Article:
The OTP employs a security device in the user's possession and a back-end server. The security device may be hardware-based, such as a tamper-resistant key fob, or software-based, such as a mobile phone app. One-time passwords may also be delivered to mobile phones using SMS. Both types of user device share a secret with the authentication back-end server. The secret is used to generate a time-limited OTP. Software-based devices have the advantage of easier distribution. Users simply need to download an app, and enterprises do not have the overhead of managing the physical inventory of key fobs.
There are two common approaches to OTP generation: time based and algorithm based. Time-based algorithms use the time, along with a shared secret or token, to generate a password. The Time-Based One-Time Password Algorithm is an IETF standard for generating short-lived, one-time passwords. Non-time-based algorithms start with a seed value and hash function to generate passwords. After the initial password is generated, the prior password is used as input to generate the next password. Other OTP standards include the S/KEY One-Time Password System (RFC 1760), One-Time Password System (RFC 2289) and the HMAC-Based One-Time Password Algorithm.
Certificate-based authentication employs public key cryptography to generate public and private keys. Private keys may be stored on a portable device, such as a USB drive, or stored safely on a user's computer. Using a USB-based device mitigates the risk that a user will improperly secure a private key file, but adds the overhead of managing another physical device.
Context-based authentication uses information about a user, such as geographical location, to authenticate them. Context-based authentication is generally used in conjunction with other authentication methods. For highly secure environments, for example, a user may be required to provide a username, password, OTP and pass a verification on the geographical location of the device initiating the session. Other techniques include device registration or fingerprinting, source IP address reputation and behavioral analysis.
Pitfalls to avoid
Authentication technology does not exist in a vacuum. Regardless of the mathematical rigor behind an authentication method, once it is deployed -- and is operating in the complex mix of users, applications and infrastructures -- vulnerabilities will be introduced. For example, Trend Micro documented the case of attacks on European bank customers who were lured into downloading a malicious app purportedly designed to generate OTPs for their online banking accounts.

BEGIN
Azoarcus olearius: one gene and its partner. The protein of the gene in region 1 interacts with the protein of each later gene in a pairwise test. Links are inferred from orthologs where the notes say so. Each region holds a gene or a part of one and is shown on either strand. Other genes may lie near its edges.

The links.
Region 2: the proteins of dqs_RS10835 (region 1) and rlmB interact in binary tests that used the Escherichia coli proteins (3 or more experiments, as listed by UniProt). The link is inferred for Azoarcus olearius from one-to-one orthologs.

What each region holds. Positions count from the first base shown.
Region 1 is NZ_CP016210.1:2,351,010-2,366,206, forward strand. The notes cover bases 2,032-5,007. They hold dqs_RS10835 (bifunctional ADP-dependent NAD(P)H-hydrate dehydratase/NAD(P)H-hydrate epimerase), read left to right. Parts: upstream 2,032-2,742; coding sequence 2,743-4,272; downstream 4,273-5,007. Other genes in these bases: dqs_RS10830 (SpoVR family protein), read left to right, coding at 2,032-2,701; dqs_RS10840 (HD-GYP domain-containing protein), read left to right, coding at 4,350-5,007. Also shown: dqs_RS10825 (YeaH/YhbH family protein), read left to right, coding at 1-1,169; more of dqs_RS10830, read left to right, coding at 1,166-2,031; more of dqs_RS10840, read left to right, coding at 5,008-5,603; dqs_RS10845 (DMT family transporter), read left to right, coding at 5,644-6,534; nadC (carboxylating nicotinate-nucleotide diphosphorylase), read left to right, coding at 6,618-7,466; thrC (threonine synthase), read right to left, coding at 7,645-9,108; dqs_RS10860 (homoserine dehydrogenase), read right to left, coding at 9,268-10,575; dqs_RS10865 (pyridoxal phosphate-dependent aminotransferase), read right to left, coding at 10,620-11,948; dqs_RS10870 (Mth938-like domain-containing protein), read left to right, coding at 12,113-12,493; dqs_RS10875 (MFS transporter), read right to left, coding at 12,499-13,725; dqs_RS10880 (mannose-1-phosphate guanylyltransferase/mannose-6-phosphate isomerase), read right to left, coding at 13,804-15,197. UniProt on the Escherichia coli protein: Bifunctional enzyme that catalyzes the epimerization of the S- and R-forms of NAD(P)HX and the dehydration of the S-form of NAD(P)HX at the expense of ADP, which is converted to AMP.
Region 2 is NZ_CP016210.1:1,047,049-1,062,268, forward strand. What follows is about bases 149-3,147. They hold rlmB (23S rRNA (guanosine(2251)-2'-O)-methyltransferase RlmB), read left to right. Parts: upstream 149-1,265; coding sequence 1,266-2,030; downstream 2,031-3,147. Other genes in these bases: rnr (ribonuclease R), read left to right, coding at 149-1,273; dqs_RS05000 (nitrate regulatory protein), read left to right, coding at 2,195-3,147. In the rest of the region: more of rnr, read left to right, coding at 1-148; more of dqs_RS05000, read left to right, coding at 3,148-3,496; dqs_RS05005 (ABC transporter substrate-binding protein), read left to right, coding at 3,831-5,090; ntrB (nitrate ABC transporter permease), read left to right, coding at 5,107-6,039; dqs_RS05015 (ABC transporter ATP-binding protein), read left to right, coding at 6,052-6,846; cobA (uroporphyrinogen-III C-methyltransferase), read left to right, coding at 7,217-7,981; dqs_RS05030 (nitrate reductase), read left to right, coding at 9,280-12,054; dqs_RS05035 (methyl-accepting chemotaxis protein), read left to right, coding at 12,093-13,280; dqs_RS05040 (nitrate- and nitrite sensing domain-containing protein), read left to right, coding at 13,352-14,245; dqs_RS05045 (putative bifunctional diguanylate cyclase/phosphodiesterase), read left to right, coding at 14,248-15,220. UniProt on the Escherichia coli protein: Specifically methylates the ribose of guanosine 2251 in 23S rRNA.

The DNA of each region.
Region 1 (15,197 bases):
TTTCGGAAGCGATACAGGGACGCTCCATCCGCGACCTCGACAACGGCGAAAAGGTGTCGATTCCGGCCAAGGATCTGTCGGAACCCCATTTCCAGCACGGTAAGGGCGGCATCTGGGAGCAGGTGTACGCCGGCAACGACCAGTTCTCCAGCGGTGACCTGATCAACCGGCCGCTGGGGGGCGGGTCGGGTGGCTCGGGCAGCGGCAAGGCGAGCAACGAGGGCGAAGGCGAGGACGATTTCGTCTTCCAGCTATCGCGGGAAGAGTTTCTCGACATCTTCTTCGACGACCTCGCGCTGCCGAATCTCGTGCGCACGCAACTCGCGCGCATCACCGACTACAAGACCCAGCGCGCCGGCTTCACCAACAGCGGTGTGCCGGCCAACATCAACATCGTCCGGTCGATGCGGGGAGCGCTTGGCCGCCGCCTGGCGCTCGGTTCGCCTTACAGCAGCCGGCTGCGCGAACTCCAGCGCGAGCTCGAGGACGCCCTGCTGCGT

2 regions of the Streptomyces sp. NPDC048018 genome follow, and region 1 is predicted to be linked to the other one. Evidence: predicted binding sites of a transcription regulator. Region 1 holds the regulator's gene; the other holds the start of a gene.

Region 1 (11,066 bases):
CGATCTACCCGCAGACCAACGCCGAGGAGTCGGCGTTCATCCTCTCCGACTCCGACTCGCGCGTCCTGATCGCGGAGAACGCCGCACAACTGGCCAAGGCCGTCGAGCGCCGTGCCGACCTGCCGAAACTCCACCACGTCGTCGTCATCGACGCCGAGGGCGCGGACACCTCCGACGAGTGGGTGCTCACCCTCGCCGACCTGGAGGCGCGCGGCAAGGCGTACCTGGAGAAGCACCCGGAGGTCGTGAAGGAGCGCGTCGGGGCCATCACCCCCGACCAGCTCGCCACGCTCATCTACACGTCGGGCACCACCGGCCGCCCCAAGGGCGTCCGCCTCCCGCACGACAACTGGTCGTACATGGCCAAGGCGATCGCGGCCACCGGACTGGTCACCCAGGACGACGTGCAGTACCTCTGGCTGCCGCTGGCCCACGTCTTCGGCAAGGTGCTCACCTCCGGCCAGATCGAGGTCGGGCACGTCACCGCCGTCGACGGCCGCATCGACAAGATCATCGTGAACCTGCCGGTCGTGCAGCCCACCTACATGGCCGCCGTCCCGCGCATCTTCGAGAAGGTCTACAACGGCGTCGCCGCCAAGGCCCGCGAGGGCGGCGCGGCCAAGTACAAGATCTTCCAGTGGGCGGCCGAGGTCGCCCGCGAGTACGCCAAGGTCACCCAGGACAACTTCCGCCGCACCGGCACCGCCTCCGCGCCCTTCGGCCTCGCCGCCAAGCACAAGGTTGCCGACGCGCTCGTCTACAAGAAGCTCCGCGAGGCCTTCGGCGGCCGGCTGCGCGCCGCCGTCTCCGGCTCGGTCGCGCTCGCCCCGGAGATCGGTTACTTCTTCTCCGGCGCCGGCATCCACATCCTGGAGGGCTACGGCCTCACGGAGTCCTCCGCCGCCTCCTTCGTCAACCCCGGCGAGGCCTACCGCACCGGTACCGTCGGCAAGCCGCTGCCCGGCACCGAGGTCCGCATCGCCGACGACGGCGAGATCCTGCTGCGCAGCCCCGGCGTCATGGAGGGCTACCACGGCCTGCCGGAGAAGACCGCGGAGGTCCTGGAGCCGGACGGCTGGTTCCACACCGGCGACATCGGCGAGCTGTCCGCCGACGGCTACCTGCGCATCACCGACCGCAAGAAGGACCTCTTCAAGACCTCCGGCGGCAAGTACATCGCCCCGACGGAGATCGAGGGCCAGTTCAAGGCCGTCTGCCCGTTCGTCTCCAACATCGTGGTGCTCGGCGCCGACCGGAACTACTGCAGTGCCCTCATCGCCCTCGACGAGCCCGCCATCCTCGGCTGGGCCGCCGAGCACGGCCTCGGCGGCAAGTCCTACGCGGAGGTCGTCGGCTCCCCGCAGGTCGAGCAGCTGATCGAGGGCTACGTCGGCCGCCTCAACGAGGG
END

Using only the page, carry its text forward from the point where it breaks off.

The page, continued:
End-user education is essential and extends from instructing users on how to install an OTP app to avoiding entering an OTP into a suspicious website.
As with any IT investment, strong authentication methods should be justified based on the benefits outweighing the costs. Applications that manage publicly available information may not present a strong case for investing in strong authentication technology. Financial systems, healthcare databases and other applications managing private and protected information are better candidates for the initial rollout of MFA.
The cost of MFA systems has been a barrier to adoption. However, the push toward consumerization of strong authentication methods may change the cost structure. The National Cybersecurity Alliance is working with consumer service providers such as Google, Dropbox, Microsoft and Facebook to promote better practices for securing online accounts.
Multifactor authentication is a well-established security practice. Although there are challenges to implementing and maintaining MFA systems, they provide significant benefits over password-only authentication mechanisms. As consumer services from major internet and financial services companies push for the use of MFA, the cost of the authentication technology may drop. At the same time, end-user awareness about the need for strong authentication and an understanding of how to use it will increase. The balance of cost and benefits is clearly in favor of strong authentication methods for many enterprise use cases.
About the author:
Dan Sullivan is an author, systems architect and consultant with over 20 years of IT experience with engagements in advanced analytics, systems architecture, database design, enterprise security and business intelligence. He holds a master's degree in computer science and has written extensively about topics ranging from data warehousing, cloud computing and advanced analytics to security management, collaboration and text mining.